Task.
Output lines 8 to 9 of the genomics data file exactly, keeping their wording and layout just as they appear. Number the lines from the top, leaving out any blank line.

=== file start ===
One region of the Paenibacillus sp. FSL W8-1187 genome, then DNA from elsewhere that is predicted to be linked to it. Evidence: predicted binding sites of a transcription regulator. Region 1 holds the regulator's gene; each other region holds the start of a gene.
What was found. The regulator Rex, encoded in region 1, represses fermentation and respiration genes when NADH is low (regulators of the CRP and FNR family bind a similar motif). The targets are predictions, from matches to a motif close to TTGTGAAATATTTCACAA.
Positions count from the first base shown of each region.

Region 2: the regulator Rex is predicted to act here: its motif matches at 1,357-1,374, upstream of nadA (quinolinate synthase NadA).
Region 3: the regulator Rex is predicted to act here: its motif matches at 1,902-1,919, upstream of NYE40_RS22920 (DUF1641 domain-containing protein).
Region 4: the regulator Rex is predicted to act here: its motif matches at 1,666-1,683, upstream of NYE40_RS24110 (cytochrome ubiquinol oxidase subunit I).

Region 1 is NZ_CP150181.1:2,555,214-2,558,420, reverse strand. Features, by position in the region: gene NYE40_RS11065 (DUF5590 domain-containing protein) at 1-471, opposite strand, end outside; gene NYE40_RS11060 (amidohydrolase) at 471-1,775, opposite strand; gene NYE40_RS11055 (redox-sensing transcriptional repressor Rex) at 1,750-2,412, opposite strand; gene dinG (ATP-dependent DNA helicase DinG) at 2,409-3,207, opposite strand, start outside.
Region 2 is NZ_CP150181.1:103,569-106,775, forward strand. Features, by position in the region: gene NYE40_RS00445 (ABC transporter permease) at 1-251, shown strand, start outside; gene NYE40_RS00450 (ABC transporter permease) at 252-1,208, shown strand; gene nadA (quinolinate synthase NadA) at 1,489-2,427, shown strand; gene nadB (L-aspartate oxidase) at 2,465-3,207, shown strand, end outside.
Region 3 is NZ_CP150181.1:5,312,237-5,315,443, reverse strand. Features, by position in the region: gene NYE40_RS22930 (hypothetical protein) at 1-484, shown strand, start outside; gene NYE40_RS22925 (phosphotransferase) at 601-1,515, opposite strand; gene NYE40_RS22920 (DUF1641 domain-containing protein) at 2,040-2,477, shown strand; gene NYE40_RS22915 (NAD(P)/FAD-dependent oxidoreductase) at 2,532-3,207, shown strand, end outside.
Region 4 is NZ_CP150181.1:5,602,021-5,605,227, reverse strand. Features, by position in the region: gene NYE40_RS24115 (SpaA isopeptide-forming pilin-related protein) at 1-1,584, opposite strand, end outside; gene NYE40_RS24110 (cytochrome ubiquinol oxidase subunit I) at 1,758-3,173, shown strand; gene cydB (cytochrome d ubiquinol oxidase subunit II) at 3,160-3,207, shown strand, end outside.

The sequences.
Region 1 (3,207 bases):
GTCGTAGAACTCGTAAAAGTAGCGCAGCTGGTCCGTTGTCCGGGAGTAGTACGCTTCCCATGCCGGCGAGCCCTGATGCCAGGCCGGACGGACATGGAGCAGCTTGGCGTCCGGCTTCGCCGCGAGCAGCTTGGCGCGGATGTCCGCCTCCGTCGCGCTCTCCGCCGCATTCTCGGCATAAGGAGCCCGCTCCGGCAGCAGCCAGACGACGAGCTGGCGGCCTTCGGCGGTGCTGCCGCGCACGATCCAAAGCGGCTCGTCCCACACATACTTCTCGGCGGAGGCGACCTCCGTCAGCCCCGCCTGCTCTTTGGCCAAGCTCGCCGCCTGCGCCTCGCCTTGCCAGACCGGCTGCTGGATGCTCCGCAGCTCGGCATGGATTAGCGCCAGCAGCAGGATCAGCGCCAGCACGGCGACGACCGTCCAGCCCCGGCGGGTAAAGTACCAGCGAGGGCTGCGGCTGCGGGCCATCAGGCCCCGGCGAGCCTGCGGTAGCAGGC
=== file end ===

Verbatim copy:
Region 2 is NZ_CP150181.1:103,569-106,775, forward strand. Features, by position in the region: gene NYE40_RS00445 (ABC transporter permease) at 1-251, shown strand, start outside; gene NYE40_RS00450 (ABC transporter permease) at 252-1,208, shown strand; gene nadA (quinolinate synthase NadA) at 1,489-2,427, shown strand; gene nadB (L-aspartate oxidase) at 2,465-3,207, shown strand, end outside.
Region 3 is NZ_CP150181.1:5,312,237-5,315,443, reverse strand. Features, by position in the region: gene NYE40_RS22930 (hypothetical protein) at 1-484, shown strand, start outside; gene NYE40_RS22925 (phosphotransferase) at 601-1,515, opposite strand; gene NYE40_RS22920 (DUF1641 domain-containing protein) at 2,040-2,477, shown strand; gene NYE40_RS22915 (NAD(P)/FAD-dependent oxidoreductase) at 2,532-3,207, shown strand, end outside.